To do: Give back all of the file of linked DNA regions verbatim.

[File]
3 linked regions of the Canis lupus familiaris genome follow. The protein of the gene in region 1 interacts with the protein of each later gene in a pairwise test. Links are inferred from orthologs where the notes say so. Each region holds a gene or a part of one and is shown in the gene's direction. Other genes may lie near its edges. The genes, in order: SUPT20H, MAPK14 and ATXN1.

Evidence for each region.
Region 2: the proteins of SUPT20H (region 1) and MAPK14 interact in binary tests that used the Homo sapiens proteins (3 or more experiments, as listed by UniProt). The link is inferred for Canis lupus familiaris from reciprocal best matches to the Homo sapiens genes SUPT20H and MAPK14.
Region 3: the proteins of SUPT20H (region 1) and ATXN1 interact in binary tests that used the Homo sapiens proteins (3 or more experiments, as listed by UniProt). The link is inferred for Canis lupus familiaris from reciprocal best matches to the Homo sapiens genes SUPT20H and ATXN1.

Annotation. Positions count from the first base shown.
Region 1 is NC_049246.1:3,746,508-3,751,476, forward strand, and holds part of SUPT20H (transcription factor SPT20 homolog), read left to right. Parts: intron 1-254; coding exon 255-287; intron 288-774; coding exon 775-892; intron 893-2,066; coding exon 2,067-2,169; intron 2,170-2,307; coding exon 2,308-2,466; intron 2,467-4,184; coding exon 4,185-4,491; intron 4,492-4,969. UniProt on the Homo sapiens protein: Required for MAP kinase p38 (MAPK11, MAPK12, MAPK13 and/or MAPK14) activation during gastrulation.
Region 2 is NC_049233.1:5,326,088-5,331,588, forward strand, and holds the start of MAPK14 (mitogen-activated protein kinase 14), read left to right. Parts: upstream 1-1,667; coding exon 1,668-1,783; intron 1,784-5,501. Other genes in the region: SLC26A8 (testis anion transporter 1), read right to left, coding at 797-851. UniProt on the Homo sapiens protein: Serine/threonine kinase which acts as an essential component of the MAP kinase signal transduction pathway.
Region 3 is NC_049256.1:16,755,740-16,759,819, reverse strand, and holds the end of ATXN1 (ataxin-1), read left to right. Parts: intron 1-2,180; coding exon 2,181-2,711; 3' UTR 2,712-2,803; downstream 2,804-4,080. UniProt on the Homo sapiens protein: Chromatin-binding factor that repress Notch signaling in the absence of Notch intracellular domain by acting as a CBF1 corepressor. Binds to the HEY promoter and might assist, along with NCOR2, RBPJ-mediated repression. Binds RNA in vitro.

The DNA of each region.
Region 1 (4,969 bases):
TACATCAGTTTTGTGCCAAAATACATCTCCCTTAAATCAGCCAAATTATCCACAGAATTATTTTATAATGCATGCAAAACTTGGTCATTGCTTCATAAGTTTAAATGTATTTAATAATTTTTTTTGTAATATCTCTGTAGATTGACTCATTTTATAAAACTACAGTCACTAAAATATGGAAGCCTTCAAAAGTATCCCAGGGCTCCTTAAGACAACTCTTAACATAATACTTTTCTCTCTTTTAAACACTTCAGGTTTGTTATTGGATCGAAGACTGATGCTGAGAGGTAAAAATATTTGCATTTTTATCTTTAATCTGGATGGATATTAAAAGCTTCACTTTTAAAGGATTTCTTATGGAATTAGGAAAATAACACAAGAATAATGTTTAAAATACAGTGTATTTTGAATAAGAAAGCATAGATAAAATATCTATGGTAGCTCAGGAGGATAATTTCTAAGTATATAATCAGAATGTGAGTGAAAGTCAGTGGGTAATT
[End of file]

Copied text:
3 linked regions of the Canis lupus familiaris genome follow. The protein of the gene in region 1 interacts with the protein of each later gene in a pairwise test. Links are inferred from orthologs where the notes say so. Each region holds a gene or a part of one and is shown in the gene's direction. Other genes may lie near its edges. The genes, in order: SUPT20H, MAPK14 and ATXN1.

Evidence for each region.
Region 2: the proteins of SUPT20H (region 1) and MAPK14 interact in binary tests that used the Homo sapiens proteins (3 or more experiments, as listed by UniProt). The link is inferred for Canis lupus familiaris from reciprocal best matches to the Homo sapiens genes SUPT20H and MAPK14.
Region 3: the proteins of SUPT20H (region 1) and ATXN1 interact in binary tests that used the Homo sapiens proteins (3 or more experiments, as listed by UniProt). The link is inferred for Canis lupus familiaris from reciprocal best matches to the Homo sapiens genes SUPT20H and ATXN1.

Annotation. Positions count from the first base shown.
Region 1 is NC_049246.1:3,746,508-3,751,476, forward strand, and holds part of SUPT20H (transcription factor SPT20 homolog), read left to right. Parts: intron 1-254; coding exon 255-287; intron 288-774; coding exon 775-892; intron 893-2,066; coding exon 2,067-2,169; intron 2,170-2,307; coding exon 2,308-2,466; intron 2,467-4,184; coding exon 4,185-4,491; intron 4,492-4,969. UniProt on the Homo sapiens protein: Required for MAP kinase p38 (MAPK11, MAPK12, MAPK13 and/or MAPK14) activation during gastrulation.
Region 2 is NC_049233.1:5,326,088-5,331,588, forward strand, and holds the start of MAPK14 (mitogen-activated protein kinase 14), read left to right. Parts: upstream 1-1,667; coding exon 1,668-1,783; intron 1,784-5,501. Other genes in the region: SLC26A8 (testis anion transporter 1), read right to left, coding at 797-851. UniProt on the Homo sapiens protein: Serine/threonine kinase which acts as an essential component of the MAP kinase signal transduction pathway.
Region 3 is NC_049256.1:16,755,740-16,759,819, reverse strand, and holds the end of ATXN1 (ataxin-1), read left to right. Parts: intron 1-2,180; coding exon 2,181-2,711; 3' UTR 2,712-2,803; downstream 2,804-4,080. UniProt on the Homo sapiens protein: Chromatin-binding factor that repress Notch signaling in the absence of Notch intracellular domain by acting as a CBF1 corepressor. Binds to the HEY promoter and might assist, along with NCOR2, RBPJ-mediated repression. Binds RNA in vitro.

The DNA of each region.
Region 1 (4,969 bases):
TACATCAGTTTTGTGCCAAAATACATCTCCCTTAAATCAGCCAAATTATCCACAGAATTATTTTATAATGCATGCAAAACTTGGTCATTGCTTCATAAGTTTAAATGTATTTAATAATTTTTTTTGTAATATCTCTGTAGATTGACTCATTTTATAAAACTACAGTCACTAAAATATGGAAGCCTTCAAAAGTATCCCAGGGCTCCTTAAGACAACTCTTAACATAATACTTTTCTCTCTTTTAAACACTTCAGGTTTGTTATTGGATCGAAGACTGATGCTGAGAGGTAAAAATATTTGCATTTTTATCTTTAATCTGGATGGATATTAAAAGCTTCACTTTTAAAGGATTTCTTATGGAATTAGGAAAATAACACAAGAATAATGTTTAAAATACAGTGTATTTTGAATAAGAAAGCATAGATAAAATATCTATGGTAGCTCAGGAGGATAATTTCTAAGTATATAATCAGAATGTGAGTGAAAGTCAGTGGGTAATT